Applying and going to college is a big time of change for students and their families, and can include both new challenges and new opportunities. Piecing together the puzzle of what will be best for a student is always complicated, and for LGBTQ+ students that puzzle has even more pieces to consider.
College is a time when LGBTQ+ students can learn to understand themselves better, meet people they relate to, and be a part of the community in ways they may not have been able to before. There are a lot of positives to look forward to, but also some potential negatives that students need to be informed and careful about. LGBTQ+ youth are 4 times more likely to attempt suicide because of the bigotry they face, so in this new chapter of their lives, it is vital that students are supported and in a safe and respectful environment. In this new monthly series, I will be sharing information and advice for LGBTQ+ students and their families as they apply to and attend college. This first entry will cover some of the important factors transgender students should keep in mind when researching and applying to colleges.
From picking what schools will support them best to the logistics of what name goes where on paperwork, college applications can feel particularly overwhelming for trans students. Luckily, with the resources and guidance available this can be a time of excitement instead of anxiety. These are some helpful reminders for what to look for in a school, and what to remember when filling out applications and paperwork.
Picking the right schools:
Different schools will have very different policies regarding LGBTQ+ students, so one of the most important factors to look at when picking schools to apply to is if the school respects, supports, and protects their transgender students. Campus Pride has a wonderful online list of LGBTQ+ friendly colleges you can check out at HTTPS://www.campuspride.org/2020bestofthebest. Each entry includes detailed information on each school ranging from the institution’s statements on support for LGBTQ+ students to housing situations, to if they have health and counseling staff that are trained to be trans-inclusive.
Many schools also have opportunities for prospective students to be connected to current students and ask them about their experiences. Regardless of if the student you are talking to is trans or not, those conversations can be a good time to learn about what life for trans students is like at the school. It may feel awkward to ask a student if they know of any school groups for trans students or if have seen teachers be respectful (or disrespectful) of chosen names and pronouns, but it is a great chance to know not just what the school’s policies are, but the reality of what students are observing on campus.
Another major consideration is if a school is in a ‘safe state’ for transgender people. Laws regarding trans people vary a lot from state to state, and even if a school has good policies that students and faculty members must follow, it is important to be informed about the legal practices of the state the school is in. The Human Rights Campaign has ‘state scorecards’ for LGBTQ+ policies and laws that are a great way to learn about the risks and protections for transgender people in different states. On https://www.hrc.org/resources/state-scorecards you can select a state and see details on the current public accommodations, anti-discrimination laws, hate crimes, and more.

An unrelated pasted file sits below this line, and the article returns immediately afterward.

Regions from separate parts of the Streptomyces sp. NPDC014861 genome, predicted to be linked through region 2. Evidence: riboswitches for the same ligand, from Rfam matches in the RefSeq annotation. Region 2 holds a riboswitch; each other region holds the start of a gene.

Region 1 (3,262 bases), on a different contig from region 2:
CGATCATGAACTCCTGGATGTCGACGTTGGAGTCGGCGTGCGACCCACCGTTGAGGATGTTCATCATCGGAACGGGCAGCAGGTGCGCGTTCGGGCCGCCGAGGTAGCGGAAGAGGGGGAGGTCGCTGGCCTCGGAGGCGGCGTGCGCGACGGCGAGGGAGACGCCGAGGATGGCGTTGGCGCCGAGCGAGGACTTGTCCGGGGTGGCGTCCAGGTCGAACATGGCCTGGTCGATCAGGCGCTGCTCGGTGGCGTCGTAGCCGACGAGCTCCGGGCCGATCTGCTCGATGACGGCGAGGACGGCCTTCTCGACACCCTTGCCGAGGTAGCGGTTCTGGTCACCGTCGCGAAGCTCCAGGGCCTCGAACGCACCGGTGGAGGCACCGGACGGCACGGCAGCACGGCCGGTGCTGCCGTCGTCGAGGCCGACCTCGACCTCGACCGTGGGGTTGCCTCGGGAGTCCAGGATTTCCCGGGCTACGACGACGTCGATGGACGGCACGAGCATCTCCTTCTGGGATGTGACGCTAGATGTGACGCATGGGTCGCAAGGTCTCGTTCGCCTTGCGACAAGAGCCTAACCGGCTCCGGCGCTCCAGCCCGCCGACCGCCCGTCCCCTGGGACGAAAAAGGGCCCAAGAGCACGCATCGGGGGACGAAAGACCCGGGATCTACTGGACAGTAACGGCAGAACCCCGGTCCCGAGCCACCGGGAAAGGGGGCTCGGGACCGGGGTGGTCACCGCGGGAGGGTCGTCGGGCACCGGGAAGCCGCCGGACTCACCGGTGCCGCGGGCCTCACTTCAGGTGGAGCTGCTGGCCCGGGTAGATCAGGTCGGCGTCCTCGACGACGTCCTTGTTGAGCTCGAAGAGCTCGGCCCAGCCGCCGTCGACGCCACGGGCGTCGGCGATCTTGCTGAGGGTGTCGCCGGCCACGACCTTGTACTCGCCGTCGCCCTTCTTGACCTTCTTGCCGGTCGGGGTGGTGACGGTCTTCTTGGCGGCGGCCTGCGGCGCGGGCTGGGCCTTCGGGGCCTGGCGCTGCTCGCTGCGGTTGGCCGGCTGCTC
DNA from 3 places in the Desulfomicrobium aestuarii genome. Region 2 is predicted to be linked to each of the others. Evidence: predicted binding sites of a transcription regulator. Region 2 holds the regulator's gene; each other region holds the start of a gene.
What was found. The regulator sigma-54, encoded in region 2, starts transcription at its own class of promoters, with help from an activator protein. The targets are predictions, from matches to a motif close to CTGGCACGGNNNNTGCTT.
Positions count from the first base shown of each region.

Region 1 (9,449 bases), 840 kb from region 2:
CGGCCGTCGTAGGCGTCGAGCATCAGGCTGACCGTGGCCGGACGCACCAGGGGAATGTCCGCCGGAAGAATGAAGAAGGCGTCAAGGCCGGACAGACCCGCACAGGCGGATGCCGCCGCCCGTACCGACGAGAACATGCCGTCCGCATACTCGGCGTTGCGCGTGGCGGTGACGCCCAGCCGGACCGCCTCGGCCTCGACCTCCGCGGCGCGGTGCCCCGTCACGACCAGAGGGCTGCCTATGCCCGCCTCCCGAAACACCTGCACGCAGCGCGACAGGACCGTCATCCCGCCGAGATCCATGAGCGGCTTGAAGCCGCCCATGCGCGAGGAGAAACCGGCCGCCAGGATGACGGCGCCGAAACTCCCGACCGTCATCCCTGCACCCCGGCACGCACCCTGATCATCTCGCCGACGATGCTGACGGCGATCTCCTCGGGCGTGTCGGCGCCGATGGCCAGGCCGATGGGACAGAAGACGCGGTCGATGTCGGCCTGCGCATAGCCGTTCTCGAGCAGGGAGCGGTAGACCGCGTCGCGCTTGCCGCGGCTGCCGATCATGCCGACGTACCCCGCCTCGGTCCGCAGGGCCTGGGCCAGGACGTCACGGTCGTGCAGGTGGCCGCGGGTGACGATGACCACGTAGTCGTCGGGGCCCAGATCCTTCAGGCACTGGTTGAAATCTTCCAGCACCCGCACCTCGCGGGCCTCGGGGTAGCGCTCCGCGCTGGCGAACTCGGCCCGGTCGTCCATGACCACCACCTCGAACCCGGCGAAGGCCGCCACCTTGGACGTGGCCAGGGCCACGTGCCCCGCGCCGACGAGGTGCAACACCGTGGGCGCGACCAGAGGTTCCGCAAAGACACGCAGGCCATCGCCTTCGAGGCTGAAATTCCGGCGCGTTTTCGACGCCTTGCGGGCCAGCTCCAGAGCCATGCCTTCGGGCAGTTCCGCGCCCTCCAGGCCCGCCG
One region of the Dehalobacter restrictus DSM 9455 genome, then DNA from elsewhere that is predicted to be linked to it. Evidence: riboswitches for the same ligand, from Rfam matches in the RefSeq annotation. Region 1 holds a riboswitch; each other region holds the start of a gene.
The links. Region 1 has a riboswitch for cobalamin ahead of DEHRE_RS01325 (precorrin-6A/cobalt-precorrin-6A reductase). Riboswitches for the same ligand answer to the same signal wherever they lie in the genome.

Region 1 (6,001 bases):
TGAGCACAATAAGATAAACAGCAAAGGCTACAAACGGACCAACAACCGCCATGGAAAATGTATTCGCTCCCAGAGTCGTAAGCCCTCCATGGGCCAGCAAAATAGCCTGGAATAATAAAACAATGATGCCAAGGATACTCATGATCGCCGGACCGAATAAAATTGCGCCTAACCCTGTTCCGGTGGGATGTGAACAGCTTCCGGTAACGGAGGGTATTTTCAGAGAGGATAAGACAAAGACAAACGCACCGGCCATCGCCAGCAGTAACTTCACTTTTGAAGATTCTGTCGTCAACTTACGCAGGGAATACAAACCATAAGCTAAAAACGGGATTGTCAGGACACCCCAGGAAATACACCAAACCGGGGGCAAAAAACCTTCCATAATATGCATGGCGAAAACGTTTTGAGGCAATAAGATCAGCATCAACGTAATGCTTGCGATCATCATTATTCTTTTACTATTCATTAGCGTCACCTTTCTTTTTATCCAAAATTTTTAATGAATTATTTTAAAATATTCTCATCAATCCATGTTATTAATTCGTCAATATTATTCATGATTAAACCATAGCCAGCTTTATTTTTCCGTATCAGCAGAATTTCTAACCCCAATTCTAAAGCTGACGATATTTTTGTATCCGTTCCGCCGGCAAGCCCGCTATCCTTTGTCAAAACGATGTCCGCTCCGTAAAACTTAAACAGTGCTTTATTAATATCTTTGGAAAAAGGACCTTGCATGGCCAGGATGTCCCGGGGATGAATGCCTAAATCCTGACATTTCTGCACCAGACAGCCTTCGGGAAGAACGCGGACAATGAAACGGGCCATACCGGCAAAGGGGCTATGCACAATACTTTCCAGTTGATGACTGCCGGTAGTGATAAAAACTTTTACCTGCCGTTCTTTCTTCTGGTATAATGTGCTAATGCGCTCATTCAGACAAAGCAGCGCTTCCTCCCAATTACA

Filling out applications and paperwork:
Many applications now have designated spaces where you can add a chosen name and pronouns, and if you choose to share that information that can be a great way to minimize misgendering and/or deadnaming during the application process. While the inclusion of trans students by having places on applications to add those details is wonderful, you do need to remember that paperwork like applications and forms for loans are legal documents. Any place on the paperwork that does not specify that it is looking for a chosen name or the gender that the student identifies with most likely needs what is currently on legal identification paperwork (such as a legal name or gender marker that is on a birth certificate or state ID). While it may not be information you are excited to share, writing a chosen but not legal name in the wrong spot could technically be fraud, so it is important to double-check exactly what information specific paperwork is asking for.
Remember that even though this process can be stressful, it is the start of something wonderful!
This process may be complicated and overwhelming at times, but it is also the first step to amazing new life experiences! College may be the first time a trans student has classmates who don’t know their dead name or friends who don’t remember how they presented before coming out as trans. They may meet other trans students who understand their experiences, or even have openly trans teachers who both understand what they are going through and serve as a reminder that trans people can succeed and thrive despite the challenges they face. Choosing schools, filling out and sending in applications, and waiting to hear if you were accepted to a college can be stressful, but you are about to experience firsthand the process of an amazing trans teen becoming an amazing trans adult.
There are a lot of important topics to cover for LGBTQ+ students as they enter college! Next month I will be focusing on what to do if a professor refuses to use a trans student’s preferred name and pronouns.
1 “Facts about LGBTQ Youth Suicide.” The Trevor Project, 25 Oct. 2022, https://www.thetrevorproject.org/resources/article/facts-about-lgbtq-youth-suicide/.